CF Montréal players help inaugurate Impact Foundation’s gift to the city
Players with CF Montréal along with officials from the Montreal Impact Foundation and the City of Laval opened a new synthetic surface multisport mini-field at du Moulin Park in Laval’s Saint-François district last week, much to the delight of some grade school children who were the first users.
It was the fourth mini-field inaugurated by the foundation – and the first in Laval – after similar sports fields were built over the past few years at Champdoré Park in Montreal’s Saint-Michel district, Joe-Beef Park in Pointe-Saint-Charles, and Paul-André Potvin Park in Shawinigan north of Quebec City.
Health through sports
“We are always very proud to give back to the community through our mini-field facilities,” Montreal Impact Foundation President Carmie Frassetti Saputo said in a statement. “They are safe and healthy gathering places for youth and families from underserved communities.
“With this initiative, our primary goal is to promote physical activity and healthy lifestyles,” she continued. “We are very grateful to the city of Laval for its invaluable collaboration, and I am confident that together we will continue improving access to youth sports as well as the quality of life in the Saint-François district.”
“Our administration is committed to providing new sports infrastructure in Laval and we are delighted to count on the collaboration of partners like the Montreal Impact Foundation to reach that goal,” Mayor Stéphane Boyer said in a press release.
Making sports accessible
“This new multisport synthetic mini-field in Parc du Moulin, accessible to all citizens, adds to our actions aimed to create more sports and family spaces on the island, particularly in the Saint-François sector,” he added. “This is exactly the kind of initiative that facilitates access to sports and improves the quality of life in the neighborhoods.”
In a mission statement, the Montreal Impact Foundation says it organizes and supports various activities to help improve the quality of life of underprivileged children and their families. It mainly provides sports facilities to promote physical activity, and social integration.
Located in city park
The Saint-François field’s construction began May 6, with an initial inauguration date scheduled for mid-July 2022, although it opened only on Sept. 27. The field was built on parkland owned by the City of Laval and is now officially the city’s property.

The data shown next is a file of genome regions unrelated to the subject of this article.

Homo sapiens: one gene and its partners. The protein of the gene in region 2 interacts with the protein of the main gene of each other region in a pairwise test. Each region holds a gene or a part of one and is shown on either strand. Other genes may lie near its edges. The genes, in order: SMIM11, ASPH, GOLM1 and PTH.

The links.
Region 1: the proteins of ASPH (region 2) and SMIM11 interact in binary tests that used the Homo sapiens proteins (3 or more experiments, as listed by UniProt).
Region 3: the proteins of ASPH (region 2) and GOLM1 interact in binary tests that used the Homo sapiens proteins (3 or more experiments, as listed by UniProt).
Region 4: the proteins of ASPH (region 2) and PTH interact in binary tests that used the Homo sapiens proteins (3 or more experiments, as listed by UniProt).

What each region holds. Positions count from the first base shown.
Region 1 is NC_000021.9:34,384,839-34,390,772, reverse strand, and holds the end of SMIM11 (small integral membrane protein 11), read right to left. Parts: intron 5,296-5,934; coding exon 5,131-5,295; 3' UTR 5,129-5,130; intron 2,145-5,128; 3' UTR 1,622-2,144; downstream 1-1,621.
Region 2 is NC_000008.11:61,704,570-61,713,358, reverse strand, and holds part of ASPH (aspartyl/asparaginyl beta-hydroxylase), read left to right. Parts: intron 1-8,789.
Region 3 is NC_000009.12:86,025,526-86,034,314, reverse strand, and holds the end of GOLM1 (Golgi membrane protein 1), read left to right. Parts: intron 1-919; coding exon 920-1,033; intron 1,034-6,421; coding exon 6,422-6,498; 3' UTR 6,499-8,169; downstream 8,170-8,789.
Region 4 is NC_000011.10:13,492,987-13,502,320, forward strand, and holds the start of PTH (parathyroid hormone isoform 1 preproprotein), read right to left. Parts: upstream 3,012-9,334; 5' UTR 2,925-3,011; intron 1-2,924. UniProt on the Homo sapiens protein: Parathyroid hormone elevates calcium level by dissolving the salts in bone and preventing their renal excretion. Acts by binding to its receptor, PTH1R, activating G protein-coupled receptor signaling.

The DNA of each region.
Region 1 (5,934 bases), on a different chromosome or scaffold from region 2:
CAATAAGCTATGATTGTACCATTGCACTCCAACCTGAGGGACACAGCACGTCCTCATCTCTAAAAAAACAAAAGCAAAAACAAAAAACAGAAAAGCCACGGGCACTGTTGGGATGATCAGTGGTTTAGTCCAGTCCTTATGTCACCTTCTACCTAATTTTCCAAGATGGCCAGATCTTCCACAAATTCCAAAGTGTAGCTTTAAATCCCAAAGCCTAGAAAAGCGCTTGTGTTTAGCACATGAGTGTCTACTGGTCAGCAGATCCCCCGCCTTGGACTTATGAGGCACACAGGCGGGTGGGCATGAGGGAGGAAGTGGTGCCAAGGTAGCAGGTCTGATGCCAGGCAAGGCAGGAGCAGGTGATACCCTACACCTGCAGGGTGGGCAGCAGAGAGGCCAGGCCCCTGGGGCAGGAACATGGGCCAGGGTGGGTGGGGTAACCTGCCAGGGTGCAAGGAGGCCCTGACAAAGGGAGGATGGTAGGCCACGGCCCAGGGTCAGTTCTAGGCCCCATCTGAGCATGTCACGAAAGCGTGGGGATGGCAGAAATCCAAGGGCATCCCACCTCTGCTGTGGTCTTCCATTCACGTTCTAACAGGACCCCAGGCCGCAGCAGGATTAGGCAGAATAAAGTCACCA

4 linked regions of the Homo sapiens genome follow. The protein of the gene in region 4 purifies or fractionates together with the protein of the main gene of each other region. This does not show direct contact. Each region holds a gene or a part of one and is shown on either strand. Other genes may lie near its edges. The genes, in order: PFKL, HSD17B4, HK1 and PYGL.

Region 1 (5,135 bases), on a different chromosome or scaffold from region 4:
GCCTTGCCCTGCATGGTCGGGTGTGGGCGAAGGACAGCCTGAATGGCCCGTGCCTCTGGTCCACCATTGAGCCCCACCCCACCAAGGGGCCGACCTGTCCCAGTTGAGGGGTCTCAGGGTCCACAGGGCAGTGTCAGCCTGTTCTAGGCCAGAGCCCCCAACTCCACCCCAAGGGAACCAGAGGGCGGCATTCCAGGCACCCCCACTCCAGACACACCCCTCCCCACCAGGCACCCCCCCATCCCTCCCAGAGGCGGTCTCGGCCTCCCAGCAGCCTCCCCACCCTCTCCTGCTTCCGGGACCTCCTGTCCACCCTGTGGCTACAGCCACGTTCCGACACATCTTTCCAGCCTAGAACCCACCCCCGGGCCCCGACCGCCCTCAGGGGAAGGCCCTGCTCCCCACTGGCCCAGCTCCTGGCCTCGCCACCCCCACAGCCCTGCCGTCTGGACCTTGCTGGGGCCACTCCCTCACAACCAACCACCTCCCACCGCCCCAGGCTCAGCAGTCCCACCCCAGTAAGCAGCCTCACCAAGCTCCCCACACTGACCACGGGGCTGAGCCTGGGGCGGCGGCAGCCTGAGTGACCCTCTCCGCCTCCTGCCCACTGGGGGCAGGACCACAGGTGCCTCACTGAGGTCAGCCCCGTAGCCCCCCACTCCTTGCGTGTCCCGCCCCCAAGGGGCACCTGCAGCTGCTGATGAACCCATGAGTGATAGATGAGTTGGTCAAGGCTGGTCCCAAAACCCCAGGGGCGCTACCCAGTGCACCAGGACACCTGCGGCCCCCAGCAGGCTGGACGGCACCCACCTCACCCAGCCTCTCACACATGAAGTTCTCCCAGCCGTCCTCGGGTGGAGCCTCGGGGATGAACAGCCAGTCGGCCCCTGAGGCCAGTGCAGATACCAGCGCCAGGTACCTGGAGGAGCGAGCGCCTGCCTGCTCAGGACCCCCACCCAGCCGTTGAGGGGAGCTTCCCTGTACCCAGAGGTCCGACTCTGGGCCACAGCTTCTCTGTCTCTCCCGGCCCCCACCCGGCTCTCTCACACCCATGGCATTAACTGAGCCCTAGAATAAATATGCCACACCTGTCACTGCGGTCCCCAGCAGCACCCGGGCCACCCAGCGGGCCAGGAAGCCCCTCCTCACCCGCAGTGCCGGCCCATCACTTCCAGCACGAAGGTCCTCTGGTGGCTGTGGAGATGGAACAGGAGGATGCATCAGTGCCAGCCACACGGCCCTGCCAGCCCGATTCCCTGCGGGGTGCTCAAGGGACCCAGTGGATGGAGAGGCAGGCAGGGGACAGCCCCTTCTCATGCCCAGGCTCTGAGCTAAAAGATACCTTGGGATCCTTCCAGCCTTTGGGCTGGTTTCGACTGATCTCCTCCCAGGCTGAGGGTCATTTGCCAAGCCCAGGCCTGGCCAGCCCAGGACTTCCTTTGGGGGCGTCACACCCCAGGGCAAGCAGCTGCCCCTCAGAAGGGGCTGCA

The new facility was opened with help from CF Montréal (formerly Montreal Impact) players Zachary Brault-Guillard, Sebastian Breza, Kei Kamara and James Pantemis. The field was completed around the same time as the City of Laval was finishing a refurbishing at du Moulin Park, including renovated tennis and basketball courts. A multifunctional skating rink and a skatepark are scheduled for completion in 2024.
Laval city councillor Nicholas Borne, who sits on the executive-committee and attended the opening on behalf of Mayor Boyer, said the field will be accessible by everyone in the community, and not just by sports associations as is sometimes the case.
First signed at age 20
Born and raised in Kirkland on Montreal’s West Island, Pantemis, 25, got his foot in the door with CF Montréal in 2014 when he joined the club’s soccer academy, signing his first team contract at age 20. Pantemis made his competitive debut for the former Impact team on July 24, 2019 in a Canadian Championship match against York9, in which the Impact prevailed 1 – 0.
Describing his style of goalkeeping, Pantemis said, “I like to put a lot of emphasis on my reflexes. I think that’s a big part of my game. But I think today it’s important to try and take little things from everybody. You know, not all goalies are the same. So, if you take a little bit from each one, that’s the best thing.”
‘I like to put a lot of emphasis on my reflexes – I think that’s a big part of my game,’ says CF Montréal goaltender James Pantemis
Worked his way up
Pantemis started playing house league soccer for AS Pierrefonds at age four, and later played for Lakeshore SC when he had reached U8 and U9 levels. Around that time, he also played on Lac-Saint-Louis regional teams, the provincial Team Québec and the youth national team.
Pantemis agreed there are a lot of good reasons for aspiring young soccer players to feel optimistic that they can one day play the sport professionally as he does now. “I personally enjoy returning to the community to show the kids that I played in some of their neighbourhood parks,” he said. “It’s a good motivator to show them that anything can happen if they want to achieve.”